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Carbon cycle dynamics during episodes of rapid climate change

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Carbon cycle dynamics during episodes of rapid climate change. / Meissner, K J; Brook, E; Finkelstein, S A; Rae, J.

In: Environmental Research Letters, Vol. 16, No. 4, 040201, 23.03.2021.

Research output: Contribution to journalEditorialpeer-review

Harvard

Meissner, KJ, Brook, E, Finkelstein, SA & Rae, J 2021, 'Carbon cycle dynamics during episodes of rapid climate change', Environmental Research Letters, vol. 16, no. 4, 040201. https://doi.org/10.1088/1748-9326/abeade

APA

Meissner, K. J., Brook, E., Finkelstein, S. A., & Rae, J. (2021). Carbon cycle dynamics during episodes of rapid climate change. Environmental Research Letters, 16(4), [040201]. https://doi.org/10.1088/1748-9326/abeade

Vancouver

Meissner KJ, Brook E, Finkelstein SA, Rae J. Carbon cycle dynamics during episodes of rapid climate change. Environmental Research Letters. 2021 Mar 23;16(4). 040201. https://doi.org/10.1088/1748-9326/abeade

Author

Meissner, K J ; Brook, E ; Finkelstein, S A ; Rae, J. / Carbon cycle dynamics during episodes of rapid climate change. In: Environmental Research Letters. 2021 ; Vol. 16, No. 4.

Bibtex - Download

@article{6e9a93eef7a044889765d5f61e193b74,
title = "Carbon cycle dynamics during episodes of rapid climate change",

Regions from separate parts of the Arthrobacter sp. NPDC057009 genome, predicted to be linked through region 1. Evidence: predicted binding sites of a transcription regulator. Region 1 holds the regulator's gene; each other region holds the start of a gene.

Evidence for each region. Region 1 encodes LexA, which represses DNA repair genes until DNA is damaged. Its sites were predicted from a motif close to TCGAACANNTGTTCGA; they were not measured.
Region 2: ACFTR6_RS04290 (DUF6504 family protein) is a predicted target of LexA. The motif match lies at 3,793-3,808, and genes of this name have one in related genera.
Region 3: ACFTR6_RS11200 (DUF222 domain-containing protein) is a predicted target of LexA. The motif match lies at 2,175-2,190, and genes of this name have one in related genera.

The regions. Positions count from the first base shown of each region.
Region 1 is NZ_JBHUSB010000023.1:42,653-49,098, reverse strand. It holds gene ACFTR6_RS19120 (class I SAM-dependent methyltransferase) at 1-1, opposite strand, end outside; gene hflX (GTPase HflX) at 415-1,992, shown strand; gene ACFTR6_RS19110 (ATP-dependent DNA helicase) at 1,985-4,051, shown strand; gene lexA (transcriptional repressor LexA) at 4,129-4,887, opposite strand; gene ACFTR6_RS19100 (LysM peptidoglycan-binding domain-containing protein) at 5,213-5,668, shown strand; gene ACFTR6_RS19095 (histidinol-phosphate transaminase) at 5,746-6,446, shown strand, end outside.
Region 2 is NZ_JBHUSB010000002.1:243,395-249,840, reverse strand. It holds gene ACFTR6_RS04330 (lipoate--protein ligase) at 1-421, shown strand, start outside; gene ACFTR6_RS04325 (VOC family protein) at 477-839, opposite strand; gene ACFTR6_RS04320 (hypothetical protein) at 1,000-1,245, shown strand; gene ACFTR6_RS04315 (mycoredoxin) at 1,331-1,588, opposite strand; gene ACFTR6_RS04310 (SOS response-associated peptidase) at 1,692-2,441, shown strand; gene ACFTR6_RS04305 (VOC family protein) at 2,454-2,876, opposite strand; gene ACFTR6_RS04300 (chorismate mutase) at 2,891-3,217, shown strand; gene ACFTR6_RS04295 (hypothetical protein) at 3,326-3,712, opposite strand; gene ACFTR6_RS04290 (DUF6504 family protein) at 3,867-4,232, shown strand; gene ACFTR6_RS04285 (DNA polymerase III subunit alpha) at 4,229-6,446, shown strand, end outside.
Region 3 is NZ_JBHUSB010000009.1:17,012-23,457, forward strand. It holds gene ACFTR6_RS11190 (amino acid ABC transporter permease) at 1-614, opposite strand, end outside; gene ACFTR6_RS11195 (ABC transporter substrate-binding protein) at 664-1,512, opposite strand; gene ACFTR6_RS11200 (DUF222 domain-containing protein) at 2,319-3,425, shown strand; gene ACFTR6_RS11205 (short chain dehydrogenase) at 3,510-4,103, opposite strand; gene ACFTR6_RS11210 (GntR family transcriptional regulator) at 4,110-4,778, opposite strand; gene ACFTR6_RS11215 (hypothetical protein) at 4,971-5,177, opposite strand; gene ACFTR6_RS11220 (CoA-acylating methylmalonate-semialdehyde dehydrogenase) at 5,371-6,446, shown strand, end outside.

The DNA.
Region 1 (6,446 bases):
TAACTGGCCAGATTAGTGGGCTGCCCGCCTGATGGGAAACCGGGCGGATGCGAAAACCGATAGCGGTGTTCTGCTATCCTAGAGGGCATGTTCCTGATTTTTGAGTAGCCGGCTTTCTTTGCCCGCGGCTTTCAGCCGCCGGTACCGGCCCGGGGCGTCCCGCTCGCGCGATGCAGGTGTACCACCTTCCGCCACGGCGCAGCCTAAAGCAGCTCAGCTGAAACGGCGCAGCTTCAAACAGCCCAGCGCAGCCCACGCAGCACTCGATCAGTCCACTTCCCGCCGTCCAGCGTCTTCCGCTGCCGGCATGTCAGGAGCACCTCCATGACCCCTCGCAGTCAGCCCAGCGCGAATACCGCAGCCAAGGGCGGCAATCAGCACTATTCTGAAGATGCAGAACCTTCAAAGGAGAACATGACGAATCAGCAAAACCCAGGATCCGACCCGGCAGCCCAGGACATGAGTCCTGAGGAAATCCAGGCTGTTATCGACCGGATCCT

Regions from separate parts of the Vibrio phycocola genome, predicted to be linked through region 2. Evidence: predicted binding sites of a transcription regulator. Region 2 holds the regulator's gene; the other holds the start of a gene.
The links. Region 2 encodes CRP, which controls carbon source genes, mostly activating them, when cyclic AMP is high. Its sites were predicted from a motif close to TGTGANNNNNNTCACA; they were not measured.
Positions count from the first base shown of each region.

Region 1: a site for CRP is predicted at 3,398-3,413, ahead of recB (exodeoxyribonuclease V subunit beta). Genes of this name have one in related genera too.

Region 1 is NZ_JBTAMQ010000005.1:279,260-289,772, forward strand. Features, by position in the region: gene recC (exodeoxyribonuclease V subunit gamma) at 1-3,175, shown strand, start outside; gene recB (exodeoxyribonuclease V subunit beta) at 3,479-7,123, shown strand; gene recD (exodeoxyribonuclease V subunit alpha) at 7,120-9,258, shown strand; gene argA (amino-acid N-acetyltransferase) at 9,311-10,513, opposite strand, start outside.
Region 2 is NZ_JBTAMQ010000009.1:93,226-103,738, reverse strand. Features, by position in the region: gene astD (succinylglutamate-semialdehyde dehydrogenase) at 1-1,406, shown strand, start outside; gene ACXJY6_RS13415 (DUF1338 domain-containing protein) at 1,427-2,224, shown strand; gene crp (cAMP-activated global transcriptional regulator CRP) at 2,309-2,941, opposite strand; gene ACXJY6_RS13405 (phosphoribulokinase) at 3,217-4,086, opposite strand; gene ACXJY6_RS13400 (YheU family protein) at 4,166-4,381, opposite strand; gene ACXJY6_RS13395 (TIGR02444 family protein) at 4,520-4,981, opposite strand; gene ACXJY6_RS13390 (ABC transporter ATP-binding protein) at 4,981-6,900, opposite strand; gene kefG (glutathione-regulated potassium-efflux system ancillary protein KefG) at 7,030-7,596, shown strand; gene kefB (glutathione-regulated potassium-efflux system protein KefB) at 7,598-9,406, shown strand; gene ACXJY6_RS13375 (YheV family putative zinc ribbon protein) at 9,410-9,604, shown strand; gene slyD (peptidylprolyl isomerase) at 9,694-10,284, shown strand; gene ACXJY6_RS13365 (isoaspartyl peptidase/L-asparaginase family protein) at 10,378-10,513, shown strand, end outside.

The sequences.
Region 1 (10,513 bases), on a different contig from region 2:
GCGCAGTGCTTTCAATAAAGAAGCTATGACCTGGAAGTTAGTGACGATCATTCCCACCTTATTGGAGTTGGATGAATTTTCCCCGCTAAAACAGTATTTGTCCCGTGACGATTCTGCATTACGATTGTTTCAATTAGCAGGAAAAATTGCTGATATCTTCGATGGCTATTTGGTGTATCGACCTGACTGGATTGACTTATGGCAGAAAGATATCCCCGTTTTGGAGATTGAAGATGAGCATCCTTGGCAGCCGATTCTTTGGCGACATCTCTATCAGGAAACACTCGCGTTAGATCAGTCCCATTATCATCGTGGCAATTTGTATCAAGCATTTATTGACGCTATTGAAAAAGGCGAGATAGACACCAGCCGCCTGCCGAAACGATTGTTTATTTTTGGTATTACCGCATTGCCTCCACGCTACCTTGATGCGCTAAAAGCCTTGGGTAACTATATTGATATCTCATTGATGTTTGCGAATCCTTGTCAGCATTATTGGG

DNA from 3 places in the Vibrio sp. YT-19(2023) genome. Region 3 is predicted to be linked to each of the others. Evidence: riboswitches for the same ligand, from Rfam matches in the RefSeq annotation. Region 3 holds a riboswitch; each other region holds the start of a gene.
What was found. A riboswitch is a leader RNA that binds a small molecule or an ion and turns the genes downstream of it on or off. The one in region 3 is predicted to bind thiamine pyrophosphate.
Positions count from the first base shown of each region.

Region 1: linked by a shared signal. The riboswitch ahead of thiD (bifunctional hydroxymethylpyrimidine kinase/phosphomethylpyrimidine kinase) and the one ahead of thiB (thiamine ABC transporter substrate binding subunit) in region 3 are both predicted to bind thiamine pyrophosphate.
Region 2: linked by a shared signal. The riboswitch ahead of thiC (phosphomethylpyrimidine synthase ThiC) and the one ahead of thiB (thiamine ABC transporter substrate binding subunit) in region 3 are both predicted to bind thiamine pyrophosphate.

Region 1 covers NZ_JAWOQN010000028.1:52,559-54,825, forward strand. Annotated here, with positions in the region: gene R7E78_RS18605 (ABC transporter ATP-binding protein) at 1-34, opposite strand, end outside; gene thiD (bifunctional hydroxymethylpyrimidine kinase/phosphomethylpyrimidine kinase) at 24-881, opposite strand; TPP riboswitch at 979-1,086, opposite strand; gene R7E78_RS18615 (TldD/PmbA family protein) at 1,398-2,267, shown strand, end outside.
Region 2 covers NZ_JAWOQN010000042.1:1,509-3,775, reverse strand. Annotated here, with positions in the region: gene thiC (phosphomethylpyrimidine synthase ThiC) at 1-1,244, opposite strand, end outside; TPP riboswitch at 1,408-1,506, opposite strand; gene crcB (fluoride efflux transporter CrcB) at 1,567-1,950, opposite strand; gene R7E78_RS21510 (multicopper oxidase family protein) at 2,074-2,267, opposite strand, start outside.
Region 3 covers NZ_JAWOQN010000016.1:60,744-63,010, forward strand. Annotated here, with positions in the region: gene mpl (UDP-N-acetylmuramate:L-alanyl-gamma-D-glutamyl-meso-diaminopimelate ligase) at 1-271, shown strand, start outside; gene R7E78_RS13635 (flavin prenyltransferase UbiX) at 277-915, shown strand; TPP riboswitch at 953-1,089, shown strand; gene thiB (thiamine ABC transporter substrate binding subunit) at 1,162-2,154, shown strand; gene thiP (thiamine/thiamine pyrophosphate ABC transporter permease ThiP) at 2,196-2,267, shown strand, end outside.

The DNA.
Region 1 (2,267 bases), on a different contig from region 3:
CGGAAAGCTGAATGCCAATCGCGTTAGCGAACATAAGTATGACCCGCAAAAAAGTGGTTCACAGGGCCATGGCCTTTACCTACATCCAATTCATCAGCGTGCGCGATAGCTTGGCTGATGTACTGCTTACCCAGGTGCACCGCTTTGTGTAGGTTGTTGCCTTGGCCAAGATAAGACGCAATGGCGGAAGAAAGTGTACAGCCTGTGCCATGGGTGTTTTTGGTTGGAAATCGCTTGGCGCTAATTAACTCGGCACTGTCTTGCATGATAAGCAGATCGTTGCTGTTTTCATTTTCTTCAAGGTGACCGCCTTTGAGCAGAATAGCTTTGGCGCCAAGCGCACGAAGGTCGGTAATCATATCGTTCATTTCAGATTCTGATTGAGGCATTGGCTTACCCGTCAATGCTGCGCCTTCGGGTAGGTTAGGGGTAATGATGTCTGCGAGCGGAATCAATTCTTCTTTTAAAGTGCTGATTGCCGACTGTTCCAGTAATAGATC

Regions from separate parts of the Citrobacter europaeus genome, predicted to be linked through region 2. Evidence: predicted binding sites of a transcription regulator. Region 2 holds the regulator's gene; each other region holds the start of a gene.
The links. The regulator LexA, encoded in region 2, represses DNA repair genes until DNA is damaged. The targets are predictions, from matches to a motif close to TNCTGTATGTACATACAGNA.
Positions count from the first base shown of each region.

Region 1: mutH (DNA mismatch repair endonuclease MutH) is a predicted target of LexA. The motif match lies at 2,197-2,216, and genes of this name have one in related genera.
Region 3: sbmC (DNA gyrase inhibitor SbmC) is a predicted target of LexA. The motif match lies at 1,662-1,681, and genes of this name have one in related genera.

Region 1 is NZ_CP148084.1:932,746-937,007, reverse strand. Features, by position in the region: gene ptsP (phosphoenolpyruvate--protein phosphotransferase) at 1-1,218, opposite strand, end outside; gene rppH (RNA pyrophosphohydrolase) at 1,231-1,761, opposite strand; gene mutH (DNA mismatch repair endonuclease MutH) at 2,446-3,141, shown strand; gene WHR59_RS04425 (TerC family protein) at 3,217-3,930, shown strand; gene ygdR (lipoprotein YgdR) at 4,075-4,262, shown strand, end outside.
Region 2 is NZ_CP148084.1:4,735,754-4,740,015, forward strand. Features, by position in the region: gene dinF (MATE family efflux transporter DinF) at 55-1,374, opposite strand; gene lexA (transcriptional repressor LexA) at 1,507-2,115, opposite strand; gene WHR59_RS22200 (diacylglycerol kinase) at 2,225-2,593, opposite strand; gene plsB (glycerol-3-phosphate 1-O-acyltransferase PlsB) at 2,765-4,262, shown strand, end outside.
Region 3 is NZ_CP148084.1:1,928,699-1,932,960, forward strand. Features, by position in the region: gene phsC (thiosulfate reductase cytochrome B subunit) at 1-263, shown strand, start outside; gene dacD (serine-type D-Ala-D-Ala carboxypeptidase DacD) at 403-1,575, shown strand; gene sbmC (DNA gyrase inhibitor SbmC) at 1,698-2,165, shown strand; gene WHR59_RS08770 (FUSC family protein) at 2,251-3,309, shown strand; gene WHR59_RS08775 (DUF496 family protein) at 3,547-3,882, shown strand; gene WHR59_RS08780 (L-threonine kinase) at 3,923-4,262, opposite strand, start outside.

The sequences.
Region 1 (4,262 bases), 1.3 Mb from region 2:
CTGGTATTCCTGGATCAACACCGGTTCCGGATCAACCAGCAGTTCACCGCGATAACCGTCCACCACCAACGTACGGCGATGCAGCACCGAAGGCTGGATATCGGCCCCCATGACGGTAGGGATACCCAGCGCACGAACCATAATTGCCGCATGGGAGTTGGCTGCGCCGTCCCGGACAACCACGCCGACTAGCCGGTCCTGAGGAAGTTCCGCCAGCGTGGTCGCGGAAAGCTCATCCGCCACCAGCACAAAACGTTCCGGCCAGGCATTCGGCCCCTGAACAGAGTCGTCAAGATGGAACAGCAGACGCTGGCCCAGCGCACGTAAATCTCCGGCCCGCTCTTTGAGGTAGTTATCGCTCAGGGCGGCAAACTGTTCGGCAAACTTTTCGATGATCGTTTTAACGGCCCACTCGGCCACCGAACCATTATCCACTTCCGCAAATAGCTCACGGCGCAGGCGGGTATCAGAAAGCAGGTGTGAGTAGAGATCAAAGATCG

abstract = "Past climate records reveal many instances of rapid climate change that are often coincident with fast changes in atmospheric greenhouse gas concentrations, suggesting links and positive feedbacks between the carbon cycle and the physical climate system. The carbon reservoirs that might have played an important role during these past episodes of rapid change include near-surface soil and peatland carbon, permafrost, carbon stored in vegetation, methane hydrates in deep-sea sediments, volcanism, and carbon stored in parts of the ocean that are easily ventilated through changes in circulation. To determine whether similar changes might lie in store in our future, we must gain a better understanding of the physics, biogeochemistry, dynamics, and feedbacks involved in such events. Specifically, we need to ascertain the main natural sources of atmospheric carbon dioxide and methane linked to rapid climate events in the paleoclimate record, and understand the mechanisms, triggers, thresholds, and feedbacks that were involved. Our review contributes to this focus issue by synthesizing results from nine studies covering a broad range of past time episodes. Studies are categorized into (a) episodes of massive carbon release millions of years ago; (b) the transition from the last glacial to the current interglacial 19 000–11 000 years ago; and (c) the current era. We conclude with a discussion on major remaining research challenges and implications for future projections and risk assessment.",
author = "Meissner, {K J} and E Brook and Finkelstein, {S A} and J Rae",
year = "2021",
month = mar,
day = "23",
doi = "10.1088/1748-9326/abeade",
language = "English",
volume = "16",
journal = "Environmental Research Letters",
issn = "1748-9326",
publisher = "IOP Publishing Ltd.",
number = "4",

}

RIS (suitable for import to EndNote) - Download

TY - JOUR

T1 - Carbon cycle dynamics during episodes of rapid climate change

AU - Meissner, K J